Recently, around a dozen NHL stars took to the ice in Newark with GoPro cameras fitted to their helmets. And this season, when one of them scores a goal, that footage will be used to give fans an idea of what the player sees.
As a fan, you've never been able to feel the speed and quickness with which a Patrick Kane or Alex Ovechkin moves up the ice with the puck, or what it's like for them to beat the last blueliner and fire the disc past the goaltender.
But this year will be different. A new wrinkle will be added to NHL game coverage this year as the league signed a content-sharing agreement with GoPro cameras to use footage in promo campaigns, which will then be used to supplement game coverage. At a recent NHL/PA player media tour in Newark's Prudential Center, nearly a dozen NHL stars had these cameras fitted to their helmets. This footage will be used for promos and, when one of them scores in a game, the taped footage will be used to give fans an idea of what the player would see, because they aren't wearing these on their helmets. Yet.
Last season, referee Wes McCauley wore the GoPro during the Rangers-Devils outdoor game at Yankee Stadium and gave us a very cool glimpse into the ice-level view of an NHL game.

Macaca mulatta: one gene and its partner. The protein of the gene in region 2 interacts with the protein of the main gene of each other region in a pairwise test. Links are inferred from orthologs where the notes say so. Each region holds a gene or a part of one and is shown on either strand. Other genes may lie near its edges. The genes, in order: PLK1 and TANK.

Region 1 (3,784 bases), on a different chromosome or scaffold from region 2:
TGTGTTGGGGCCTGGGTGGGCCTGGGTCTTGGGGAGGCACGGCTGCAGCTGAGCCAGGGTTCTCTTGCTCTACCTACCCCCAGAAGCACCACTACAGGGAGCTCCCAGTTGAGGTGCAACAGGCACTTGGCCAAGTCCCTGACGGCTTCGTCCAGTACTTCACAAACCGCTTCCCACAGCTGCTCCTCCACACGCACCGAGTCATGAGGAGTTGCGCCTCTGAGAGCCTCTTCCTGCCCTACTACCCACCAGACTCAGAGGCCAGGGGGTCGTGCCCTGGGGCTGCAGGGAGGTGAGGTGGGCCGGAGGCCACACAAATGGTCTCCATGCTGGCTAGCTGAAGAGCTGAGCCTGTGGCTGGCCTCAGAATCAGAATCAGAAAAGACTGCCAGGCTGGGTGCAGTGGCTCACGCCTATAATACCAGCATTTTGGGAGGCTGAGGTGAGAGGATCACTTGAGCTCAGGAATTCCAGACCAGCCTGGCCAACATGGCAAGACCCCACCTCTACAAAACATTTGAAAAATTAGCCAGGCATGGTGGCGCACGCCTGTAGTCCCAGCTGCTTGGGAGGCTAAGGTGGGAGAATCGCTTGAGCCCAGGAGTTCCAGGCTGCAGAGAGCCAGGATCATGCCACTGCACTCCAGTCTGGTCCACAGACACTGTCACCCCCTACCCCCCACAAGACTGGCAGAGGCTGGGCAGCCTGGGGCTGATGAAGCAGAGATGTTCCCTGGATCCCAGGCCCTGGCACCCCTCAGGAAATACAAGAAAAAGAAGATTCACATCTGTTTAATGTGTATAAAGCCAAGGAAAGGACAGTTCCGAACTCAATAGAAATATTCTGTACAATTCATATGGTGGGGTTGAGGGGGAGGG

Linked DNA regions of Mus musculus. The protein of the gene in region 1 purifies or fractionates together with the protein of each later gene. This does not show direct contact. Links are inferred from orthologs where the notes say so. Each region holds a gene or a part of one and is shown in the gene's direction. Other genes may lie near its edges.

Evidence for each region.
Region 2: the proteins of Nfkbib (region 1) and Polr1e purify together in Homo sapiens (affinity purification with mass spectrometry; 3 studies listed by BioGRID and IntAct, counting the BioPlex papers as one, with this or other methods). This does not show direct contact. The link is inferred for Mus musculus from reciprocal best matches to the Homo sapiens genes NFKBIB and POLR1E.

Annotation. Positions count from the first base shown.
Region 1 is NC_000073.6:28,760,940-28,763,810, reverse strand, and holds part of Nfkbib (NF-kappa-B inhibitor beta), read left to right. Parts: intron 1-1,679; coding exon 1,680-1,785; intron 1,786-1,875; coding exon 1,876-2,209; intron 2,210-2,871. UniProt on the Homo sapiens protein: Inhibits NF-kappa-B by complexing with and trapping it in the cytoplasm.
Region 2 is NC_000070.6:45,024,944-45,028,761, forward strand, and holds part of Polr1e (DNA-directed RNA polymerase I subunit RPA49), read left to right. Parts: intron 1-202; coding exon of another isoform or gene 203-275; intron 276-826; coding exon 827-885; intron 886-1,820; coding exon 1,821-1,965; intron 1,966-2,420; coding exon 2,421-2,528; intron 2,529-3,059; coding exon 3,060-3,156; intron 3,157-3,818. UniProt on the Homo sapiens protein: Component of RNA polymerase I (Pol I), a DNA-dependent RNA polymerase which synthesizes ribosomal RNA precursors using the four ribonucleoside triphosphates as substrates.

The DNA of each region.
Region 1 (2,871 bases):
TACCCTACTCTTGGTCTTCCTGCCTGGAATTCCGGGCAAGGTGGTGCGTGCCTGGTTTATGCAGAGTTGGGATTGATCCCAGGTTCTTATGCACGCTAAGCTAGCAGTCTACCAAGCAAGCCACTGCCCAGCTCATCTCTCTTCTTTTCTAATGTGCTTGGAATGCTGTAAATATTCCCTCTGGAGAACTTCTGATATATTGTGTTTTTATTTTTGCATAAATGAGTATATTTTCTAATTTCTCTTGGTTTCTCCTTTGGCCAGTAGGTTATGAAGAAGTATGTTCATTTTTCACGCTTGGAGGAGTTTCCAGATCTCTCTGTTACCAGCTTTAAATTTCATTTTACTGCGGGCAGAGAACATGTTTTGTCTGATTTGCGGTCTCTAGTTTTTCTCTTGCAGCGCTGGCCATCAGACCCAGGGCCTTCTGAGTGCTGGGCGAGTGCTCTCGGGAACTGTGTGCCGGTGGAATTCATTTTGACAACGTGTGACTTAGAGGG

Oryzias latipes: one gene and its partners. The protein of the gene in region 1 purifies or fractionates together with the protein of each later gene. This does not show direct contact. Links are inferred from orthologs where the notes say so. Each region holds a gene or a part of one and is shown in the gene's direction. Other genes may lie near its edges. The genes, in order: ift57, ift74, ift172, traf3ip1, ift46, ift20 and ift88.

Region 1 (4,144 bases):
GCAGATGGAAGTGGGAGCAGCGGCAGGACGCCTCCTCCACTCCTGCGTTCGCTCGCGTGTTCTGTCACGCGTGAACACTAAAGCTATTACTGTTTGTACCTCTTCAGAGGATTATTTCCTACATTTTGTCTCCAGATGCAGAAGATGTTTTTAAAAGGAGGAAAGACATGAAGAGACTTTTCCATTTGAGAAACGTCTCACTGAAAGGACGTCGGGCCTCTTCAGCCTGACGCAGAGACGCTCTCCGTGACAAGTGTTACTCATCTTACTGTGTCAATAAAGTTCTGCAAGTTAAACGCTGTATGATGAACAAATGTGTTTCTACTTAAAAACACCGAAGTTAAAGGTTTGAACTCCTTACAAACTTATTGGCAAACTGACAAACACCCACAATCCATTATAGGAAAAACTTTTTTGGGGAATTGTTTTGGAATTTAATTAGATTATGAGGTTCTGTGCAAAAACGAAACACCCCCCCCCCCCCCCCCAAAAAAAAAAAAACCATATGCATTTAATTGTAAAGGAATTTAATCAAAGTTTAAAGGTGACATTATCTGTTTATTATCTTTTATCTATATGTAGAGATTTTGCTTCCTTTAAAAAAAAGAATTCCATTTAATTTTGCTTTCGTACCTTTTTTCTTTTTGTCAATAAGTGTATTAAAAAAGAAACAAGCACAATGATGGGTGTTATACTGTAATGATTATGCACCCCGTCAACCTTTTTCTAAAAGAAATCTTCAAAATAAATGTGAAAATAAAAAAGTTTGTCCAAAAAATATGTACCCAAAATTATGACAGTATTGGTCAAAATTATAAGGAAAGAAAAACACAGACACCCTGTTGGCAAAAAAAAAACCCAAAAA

And in Chicago's Soldier Field, Penguins goalie Marc-Andre Fleury wore one for practice. The downside? The players start shooting at Fleury's head to try and hit the camera.
While player safety is a factor in fitting skaters with these cameras during a live game right now, hopefully we can at least see referees wear them more often. It gives a great - and entertaining - look into not only what the referees see, but also an understanding of their interactions with players and coaches. And, perhaps, an appreciation for just how fast the game moves and just how challenging the job of an NHL referee is.